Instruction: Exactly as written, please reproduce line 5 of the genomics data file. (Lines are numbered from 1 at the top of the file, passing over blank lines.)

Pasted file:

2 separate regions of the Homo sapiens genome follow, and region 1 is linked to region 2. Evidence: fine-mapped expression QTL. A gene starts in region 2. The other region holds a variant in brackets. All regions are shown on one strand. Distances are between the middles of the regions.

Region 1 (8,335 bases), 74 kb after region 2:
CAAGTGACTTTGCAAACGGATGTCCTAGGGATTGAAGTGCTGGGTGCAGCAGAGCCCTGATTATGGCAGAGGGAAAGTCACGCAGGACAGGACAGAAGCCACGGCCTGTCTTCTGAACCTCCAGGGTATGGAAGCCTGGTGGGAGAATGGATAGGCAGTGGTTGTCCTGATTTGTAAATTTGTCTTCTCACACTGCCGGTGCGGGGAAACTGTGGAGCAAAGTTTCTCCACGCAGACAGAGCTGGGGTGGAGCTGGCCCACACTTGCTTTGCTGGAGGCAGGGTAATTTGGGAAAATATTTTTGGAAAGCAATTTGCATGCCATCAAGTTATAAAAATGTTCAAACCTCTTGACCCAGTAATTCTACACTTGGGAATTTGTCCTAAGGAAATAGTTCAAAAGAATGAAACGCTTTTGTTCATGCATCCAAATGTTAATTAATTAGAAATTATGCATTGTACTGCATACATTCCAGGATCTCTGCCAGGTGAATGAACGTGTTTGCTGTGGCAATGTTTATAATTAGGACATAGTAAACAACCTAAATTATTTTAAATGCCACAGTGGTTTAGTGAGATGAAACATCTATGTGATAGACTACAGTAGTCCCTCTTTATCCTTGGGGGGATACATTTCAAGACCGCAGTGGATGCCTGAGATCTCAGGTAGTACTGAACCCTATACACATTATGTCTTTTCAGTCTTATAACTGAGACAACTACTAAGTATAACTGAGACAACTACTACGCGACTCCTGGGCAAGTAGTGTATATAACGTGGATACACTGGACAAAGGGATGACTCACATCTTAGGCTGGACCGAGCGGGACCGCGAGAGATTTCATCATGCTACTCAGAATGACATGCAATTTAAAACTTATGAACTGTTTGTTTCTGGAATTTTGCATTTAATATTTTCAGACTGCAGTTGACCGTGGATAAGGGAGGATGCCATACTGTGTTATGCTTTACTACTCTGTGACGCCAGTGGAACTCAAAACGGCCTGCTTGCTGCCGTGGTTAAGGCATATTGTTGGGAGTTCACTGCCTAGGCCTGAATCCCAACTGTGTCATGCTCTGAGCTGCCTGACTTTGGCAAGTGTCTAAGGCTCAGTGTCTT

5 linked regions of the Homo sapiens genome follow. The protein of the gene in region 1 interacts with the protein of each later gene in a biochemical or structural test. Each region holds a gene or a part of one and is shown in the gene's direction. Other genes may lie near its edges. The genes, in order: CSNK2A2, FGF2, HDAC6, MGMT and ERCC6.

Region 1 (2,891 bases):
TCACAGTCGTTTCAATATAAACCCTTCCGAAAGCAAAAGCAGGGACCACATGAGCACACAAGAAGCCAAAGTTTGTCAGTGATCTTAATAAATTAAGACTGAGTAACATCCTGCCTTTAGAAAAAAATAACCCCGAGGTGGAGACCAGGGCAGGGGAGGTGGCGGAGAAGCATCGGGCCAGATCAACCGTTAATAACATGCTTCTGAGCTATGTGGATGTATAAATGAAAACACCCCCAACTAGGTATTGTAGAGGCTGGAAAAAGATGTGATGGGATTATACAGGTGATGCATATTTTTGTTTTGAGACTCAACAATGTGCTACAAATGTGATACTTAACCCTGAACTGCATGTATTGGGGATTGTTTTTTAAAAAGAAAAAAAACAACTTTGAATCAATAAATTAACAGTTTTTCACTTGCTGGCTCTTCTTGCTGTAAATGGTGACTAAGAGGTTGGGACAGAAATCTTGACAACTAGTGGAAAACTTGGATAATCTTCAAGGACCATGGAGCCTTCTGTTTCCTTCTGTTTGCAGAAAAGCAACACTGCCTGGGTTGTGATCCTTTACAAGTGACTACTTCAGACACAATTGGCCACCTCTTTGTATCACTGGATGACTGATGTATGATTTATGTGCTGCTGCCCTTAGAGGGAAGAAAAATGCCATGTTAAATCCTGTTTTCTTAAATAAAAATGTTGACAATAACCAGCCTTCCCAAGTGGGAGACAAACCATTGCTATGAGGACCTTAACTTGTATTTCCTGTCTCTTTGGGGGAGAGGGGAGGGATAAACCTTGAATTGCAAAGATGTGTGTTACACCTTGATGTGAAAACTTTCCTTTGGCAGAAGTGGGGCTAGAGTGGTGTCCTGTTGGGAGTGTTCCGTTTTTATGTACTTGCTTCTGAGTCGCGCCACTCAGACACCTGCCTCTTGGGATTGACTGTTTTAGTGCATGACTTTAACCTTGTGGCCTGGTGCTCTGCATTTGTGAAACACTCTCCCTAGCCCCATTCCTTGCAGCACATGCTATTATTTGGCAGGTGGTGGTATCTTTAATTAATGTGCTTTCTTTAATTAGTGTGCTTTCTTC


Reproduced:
Region 1 (2,891 bases):